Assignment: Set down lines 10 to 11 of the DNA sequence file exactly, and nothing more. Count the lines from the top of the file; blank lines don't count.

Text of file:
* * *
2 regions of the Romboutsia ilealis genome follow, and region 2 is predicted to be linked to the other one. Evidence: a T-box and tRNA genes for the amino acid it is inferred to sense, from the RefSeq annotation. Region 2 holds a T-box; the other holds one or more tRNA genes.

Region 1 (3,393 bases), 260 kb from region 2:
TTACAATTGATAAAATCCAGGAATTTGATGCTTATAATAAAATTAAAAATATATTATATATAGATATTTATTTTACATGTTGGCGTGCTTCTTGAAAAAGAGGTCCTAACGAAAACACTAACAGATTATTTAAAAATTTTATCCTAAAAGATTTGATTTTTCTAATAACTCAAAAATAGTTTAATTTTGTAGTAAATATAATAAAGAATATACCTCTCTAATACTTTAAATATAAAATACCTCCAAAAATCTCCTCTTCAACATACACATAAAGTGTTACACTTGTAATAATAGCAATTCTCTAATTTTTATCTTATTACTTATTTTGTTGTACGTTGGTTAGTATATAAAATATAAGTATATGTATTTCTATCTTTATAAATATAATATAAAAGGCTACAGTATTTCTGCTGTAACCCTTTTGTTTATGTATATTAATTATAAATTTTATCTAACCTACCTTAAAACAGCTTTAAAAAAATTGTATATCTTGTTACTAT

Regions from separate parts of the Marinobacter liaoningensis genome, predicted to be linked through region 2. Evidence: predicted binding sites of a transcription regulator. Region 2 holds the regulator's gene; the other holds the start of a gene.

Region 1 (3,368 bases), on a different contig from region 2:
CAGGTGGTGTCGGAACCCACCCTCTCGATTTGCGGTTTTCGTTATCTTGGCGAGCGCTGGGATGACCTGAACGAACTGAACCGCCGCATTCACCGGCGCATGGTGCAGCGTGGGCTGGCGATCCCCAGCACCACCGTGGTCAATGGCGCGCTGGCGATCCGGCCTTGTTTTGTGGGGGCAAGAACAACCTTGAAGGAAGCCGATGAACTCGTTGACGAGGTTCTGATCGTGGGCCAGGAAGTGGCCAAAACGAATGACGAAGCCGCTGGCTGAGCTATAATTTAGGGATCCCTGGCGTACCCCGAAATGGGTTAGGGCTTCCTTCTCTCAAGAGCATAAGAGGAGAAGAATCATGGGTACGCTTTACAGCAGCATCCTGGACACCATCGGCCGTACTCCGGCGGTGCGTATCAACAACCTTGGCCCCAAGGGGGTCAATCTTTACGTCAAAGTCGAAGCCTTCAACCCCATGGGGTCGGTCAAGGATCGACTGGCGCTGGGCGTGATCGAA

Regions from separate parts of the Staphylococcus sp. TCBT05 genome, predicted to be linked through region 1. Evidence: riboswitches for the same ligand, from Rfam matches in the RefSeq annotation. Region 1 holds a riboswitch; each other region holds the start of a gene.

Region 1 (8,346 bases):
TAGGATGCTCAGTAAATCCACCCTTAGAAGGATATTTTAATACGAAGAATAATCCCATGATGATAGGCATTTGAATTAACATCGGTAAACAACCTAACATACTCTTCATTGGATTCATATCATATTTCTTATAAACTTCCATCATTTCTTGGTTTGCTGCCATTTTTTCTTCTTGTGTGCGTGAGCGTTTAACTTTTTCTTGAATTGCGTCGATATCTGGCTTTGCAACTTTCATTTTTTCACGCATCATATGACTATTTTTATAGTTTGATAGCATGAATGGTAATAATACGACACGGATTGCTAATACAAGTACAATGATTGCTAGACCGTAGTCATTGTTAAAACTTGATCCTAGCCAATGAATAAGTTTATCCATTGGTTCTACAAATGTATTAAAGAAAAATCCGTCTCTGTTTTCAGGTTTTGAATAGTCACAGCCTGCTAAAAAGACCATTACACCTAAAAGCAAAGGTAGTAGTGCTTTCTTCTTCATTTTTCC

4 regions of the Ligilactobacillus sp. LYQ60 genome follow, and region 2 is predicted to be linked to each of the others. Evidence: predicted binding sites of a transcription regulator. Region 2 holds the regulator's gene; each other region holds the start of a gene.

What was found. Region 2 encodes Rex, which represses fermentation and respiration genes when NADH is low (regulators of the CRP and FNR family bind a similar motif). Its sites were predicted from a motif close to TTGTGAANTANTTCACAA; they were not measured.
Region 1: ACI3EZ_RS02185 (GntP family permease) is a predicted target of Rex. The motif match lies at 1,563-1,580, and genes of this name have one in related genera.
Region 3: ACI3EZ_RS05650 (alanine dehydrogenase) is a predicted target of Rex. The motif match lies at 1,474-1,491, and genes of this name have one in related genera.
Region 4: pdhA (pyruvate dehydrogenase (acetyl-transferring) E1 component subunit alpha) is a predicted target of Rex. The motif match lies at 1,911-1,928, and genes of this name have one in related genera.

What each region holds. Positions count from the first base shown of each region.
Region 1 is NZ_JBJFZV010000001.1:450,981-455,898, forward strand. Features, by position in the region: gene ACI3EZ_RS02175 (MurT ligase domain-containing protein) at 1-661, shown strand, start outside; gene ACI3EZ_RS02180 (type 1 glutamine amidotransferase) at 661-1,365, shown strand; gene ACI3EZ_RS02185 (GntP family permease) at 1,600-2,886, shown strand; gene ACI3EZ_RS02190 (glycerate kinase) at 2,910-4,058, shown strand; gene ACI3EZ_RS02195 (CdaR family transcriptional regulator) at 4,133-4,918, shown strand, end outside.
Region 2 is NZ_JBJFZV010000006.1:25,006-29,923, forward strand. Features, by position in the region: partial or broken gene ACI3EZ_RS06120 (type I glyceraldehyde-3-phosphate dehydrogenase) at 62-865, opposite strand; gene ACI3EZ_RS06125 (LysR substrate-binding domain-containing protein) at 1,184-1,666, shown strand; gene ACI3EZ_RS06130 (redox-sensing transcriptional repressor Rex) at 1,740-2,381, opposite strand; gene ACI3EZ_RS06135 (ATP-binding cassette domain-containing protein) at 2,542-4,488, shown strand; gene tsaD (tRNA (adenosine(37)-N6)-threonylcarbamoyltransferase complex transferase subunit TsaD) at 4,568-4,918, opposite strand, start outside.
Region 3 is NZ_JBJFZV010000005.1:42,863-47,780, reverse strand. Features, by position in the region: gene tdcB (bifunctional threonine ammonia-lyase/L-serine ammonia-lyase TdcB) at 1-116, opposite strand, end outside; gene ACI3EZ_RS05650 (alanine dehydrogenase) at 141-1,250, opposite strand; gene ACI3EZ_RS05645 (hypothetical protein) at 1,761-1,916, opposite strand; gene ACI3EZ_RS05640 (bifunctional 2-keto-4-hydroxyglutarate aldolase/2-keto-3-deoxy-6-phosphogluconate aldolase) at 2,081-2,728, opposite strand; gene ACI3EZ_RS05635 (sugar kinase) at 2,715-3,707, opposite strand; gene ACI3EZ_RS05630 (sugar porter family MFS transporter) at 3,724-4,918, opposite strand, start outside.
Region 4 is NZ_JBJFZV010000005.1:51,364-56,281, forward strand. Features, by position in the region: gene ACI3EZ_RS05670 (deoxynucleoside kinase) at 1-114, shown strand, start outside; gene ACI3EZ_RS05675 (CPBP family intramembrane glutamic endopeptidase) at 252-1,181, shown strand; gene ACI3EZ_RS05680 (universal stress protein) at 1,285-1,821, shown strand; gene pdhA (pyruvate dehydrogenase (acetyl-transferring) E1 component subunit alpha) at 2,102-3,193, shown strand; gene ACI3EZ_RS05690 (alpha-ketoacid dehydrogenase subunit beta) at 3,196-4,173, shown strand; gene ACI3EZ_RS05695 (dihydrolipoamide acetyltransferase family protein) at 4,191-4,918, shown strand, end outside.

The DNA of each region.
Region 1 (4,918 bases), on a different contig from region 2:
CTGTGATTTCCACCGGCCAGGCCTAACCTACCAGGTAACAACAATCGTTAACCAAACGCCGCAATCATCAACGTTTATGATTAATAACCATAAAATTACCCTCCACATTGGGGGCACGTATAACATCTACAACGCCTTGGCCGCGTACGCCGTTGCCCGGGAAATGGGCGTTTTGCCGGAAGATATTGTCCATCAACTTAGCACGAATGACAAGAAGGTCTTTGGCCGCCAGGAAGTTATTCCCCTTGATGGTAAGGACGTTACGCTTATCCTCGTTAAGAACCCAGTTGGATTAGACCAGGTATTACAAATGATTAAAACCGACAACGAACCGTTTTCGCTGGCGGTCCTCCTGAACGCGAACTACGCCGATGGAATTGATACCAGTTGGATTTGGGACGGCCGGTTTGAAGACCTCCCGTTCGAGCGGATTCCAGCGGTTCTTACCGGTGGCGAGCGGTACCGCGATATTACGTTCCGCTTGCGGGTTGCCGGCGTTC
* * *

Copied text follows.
4 regions of the Ligilactobacillus sp. LYQ60 genome follow, and region 2 is predicted to be linked to each of the others. Evidence: predicted binding sites of a transcription regulator. Region 2 holds the regulator's gene; each other region holds the start of a gene.

What was found. Region 2 encodes Rex, which represses fermentation and respiration genes when NADH is low (regulators of the CRP and FNR family bind a similar motif). Its sites were predicted from a motif close to TTGTGAANTANTTCACAA; they were not measured.